2016 IEEE Conference on Computer Vision and Pattern Recognition (CVPR) (2016)
Las Vegas, NV, United States
June 27, 2016 to June 30, 2016
DOI Bookmark: http://doi.ieeecomputersociety.org/10.1109/CVPR.2016.308
Convolutional networks are at the core of most state of-the-art computer vision solutions for a wide variety of tasks. Since 2014 very deep convolutional networks started to become mainstream, yielding substantial gains in various benchmarks. Although increased model size and computational cost tend to translate to immediate quality gains for most tasks (as long as enough labeled data is provided for training), computational efficiency and low parameter count are still enabling factors for various use cases such as mobile vision and big-data scenarios. Here we are exploring ways to scale up networks in ways that aim at utilizing the added computation as efficiently as possible by suitably factorized convolutions and aggressive regularization. We benchmark our methods on the ILSVRC 2012 classification challenge validation set demonstrate substantial gains over the state of the art: 21:2% top-1 and 5:6% top-5 error for single frame evaluation using a network with a computational cost of 5 billion multiply-adds per inference and with using less than 25 million parameters. With an ensemble of 4 models and multi-crop evaluation, we report 3:5% top-5 error and 17:3% top-1 error on the validation set and 3:6% top-5 error on the official test set.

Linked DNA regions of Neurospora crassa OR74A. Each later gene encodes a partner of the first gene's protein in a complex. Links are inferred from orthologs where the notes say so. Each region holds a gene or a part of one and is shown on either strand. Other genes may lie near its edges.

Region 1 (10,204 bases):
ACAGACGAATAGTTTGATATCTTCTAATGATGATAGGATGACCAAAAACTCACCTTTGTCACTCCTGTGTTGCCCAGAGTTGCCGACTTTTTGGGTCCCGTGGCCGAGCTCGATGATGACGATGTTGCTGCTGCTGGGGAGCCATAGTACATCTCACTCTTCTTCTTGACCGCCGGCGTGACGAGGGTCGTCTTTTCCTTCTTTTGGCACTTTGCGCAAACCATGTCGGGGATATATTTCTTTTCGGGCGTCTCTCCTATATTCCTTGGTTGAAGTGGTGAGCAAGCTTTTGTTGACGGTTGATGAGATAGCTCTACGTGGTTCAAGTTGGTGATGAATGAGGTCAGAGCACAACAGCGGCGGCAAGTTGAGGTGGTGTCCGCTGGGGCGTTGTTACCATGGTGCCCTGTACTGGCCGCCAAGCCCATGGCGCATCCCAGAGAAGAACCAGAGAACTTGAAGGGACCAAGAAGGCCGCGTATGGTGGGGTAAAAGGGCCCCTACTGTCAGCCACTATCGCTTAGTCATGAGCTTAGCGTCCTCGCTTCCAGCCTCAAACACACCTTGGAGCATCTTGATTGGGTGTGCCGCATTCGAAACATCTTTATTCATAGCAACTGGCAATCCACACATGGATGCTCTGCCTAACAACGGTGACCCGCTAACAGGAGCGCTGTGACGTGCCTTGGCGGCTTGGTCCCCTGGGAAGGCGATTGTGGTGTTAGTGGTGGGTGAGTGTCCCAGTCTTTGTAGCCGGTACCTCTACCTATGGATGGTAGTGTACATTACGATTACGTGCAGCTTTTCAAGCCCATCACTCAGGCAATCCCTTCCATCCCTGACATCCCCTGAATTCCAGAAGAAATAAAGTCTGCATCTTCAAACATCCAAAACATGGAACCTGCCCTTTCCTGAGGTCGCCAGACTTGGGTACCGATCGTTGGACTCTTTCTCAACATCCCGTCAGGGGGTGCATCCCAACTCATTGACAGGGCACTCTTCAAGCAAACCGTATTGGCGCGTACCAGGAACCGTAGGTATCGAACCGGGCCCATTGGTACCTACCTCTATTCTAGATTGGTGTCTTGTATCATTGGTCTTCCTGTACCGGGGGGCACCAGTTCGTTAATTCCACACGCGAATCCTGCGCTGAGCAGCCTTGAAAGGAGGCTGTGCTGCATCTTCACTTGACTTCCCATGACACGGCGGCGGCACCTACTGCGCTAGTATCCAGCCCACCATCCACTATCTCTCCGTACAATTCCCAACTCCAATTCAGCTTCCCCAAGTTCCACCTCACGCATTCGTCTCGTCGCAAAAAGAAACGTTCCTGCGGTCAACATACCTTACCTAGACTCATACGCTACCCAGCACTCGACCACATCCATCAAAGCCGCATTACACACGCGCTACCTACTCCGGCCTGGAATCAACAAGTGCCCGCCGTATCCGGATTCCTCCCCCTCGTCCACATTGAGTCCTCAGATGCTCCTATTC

Convolution, Computer architecture, Training, Computational efficiency, Computer vision, Benchmark testing, Computational modeling
C. Szegedy, V. Vanhoucke, S. Ioffe, J. Shlens and Z. Wojna, "Rethinking the Inception Architecture for Computer Vision," 2016 IEEE Conference on Computer Vision and Pattern Recognition (CVPR), Las Vegas, NV, United States, 2016, pp. 2818-2826.